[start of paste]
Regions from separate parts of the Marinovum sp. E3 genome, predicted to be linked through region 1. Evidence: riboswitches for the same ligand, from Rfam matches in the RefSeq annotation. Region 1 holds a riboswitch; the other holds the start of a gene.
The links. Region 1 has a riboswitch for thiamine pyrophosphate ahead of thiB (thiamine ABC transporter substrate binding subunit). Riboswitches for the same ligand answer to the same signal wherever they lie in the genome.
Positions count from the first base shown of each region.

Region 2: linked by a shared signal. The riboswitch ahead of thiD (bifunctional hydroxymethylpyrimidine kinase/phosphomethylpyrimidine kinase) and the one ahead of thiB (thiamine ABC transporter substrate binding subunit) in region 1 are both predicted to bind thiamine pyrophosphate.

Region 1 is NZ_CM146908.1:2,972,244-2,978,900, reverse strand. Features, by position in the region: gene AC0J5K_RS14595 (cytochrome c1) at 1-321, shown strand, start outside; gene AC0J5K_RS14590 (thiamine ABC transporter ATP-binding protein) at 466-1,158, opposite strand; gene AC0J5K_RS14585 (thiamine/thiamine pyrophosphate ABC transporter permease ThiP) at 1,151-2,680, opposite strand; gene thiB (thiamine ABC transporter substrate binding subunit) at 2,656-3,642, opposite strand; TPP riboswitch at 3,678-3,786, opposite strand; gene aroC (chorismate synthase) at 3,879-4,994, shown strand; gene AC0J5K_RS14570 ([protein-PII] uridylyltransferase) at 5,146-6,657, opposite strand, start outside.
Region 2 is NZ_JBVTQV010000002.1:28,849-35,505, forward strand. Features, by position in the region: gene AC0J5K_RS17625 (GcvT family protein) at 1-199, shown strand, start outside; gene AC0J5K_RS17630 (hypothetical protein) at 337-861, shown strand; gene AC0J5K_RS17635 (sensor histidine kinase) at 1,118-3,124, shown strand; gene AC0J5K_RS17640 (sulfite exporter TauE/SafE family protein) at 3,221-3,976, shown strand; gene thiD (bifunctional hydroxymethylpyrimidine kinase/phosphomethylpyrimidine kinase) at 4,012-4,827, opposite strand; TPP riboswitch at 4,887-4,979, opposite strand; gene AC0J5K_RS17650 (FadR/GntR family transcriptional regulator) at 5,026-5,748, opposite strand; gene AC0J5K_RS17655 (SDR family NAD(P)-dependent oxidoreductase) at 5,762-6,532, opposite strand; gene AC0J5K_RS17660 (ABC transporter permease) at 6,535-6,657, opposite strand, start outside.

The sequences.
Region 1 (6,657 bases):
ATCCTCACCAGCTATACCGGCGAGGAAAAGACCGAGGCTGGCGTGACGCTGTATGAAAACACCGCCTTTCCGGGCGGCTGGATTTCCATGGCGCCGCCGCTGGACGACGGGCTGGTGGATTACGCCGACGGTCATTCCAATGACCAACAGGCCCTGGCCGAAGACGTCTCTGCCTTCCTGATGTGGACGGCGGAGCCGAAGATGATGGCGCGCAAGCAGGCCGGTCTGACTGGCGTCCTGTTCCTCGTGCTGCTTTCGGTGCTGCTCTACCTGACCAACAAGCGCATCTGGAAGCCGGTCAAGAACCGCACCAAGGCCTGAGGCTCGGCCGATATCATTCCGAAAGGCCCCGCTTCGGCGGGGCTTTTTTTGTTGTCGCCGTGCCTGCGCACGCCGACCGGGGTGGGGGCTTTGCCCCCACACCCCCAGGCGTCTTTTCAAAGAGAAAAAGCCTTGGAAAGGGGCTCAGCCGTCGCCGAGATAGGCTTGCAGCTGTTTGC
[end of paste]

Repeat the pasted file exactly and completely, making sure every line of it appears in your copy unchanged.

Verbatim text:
Regions from separate parts of the Marinovum sp. E3 genome, predicted to be linked through region 1. Evidence: riboswitches for the same ligand, from Rfam matches in the RefSeq annotation. Region 1 holds a riboswitch; the other holds the start of a gene.
The links. Region 1 has a riboswitch for thiamine pyrophosphate ahead of thiB (thiamine ABC transporter substrate binding subunit). Riboswitches for the same ligand answer to the same signal wherever they lie in the genome.
Positions count from the first base shown of each region.

Region 2: linked by a shared signal. The riboswitch ahead of thiD (bifunctional hydroxymethylpyrimidine kinase/phosphomethylpyrimidine kinase) and the one ahead of thiB (thiamine ABC transporter substrate binding subunit) in region 1 are both predicted to bind thiamine pyrophosphate.

Region 1 is NZ_CM146908.1:2,972,244-2,978,900, reverse strand. Features, by position in the region: gene AC0J5K_RS14595 (cytochrome c1) at 1-321, shown strand, start outside; gene AC0J5K_RS14590 (thiamine ABC transporter ATP-binding protein) at 466-1,158, opposite strand; gene AC0J5K_RS14585 (thiamine/thiamine pyrophosphate ABC transporter permease ThiP) at 1,151-2,680, opposite strand; gene thiB (thiamine ABC transporter substrate binding subunit) at 2,656-3,642, opposite strand; TPP riboswitch at 3,678-3,786, opposite strand; gene aroC (chorismate synthase) at 3,879-4,994, shown strand; gene AC0J5K_RS14570 ([protein-PII] uridylyltransferase) at 5,146-6,657, opposite strand, start outside.
Region 2 is NZ_JBVTQV010000002.1:28,849-35,505, forward strand. Features, by position in the region: gene AC0J5K_RS17625 (GcvT family protein) at 1-199, shown strand, start outside; gene AC0J5K_RS17630 (hypothetical protein) at 337-861, shown strand; gene AC0J5K_RS17635 (sensor histidine kinase) at 1,118-3,124, shown strand; gene AC0J5K_RS17640 (sulfite exporter TauE/SafE family protein) at 3,221-3,976, shown strand; gene thiD (bifunctional hydroxymethylpyrimidine kinase/phosphomethylpyrimidine kinase) at 4,012-4,827, opposite strand; TPP riboswitch at 4,887-4,979, opposite strand; gene AC0J5K_RS17650 (FadR/GntR family transcriptional regulator) at 5,026-5,748, opposite strand; gene AC0J5K_RS17655 (SDR family NAD(P)-dependent oxidoreductase) at 5,762-6,532, opposite strand; gene AC0J5K_RS17660 (ABC transporter permease) at 6,535-6,657, opposite strand, start outside.

The sequences.
Region 1 (6,657 bases):
ATCCTCACCAGCTATACCGGCGAGGAAAAGACCGAGGCTGGCGTGACGCTGTATGAAAACACCGCCTTTCCGGGCGGCTGGATTTCCATGGCGCCGCCGCTGGACGACGGGCTGGTGGATTACGCCGACGGTCATTCCAATGACCAACAGGCCCTGGCCGAAGACGTCTCTGCCTTCCTGATGTGGACGGCGGAGCCGAAGATGATGGCGCGCAAGCAGGCCGGTCTGACTGGCGTCCTGTTCCTCGTGCTGCTTTCGGTGCTGCTCTACCTGACCAACAAGCGCATCTGGAAGCCGGTCAAGAACCGCACCAAGGCCTGAGGCTCGGCCGATATCATTCCGAAAGGCCCCGCTTCGGCGGGGCTTTTTTTGTTGTCGCCGTGCCTGCGCACGCCGACCGGGGTGGGGGCTTTGCCCCCACACCCCCAGGCGTCTTTTCAAAGAGAAAAAGCCTTGGAAAGGGGCTCAGCCGTCGCCGAGATAGGCTTGCAGCTGTTTGC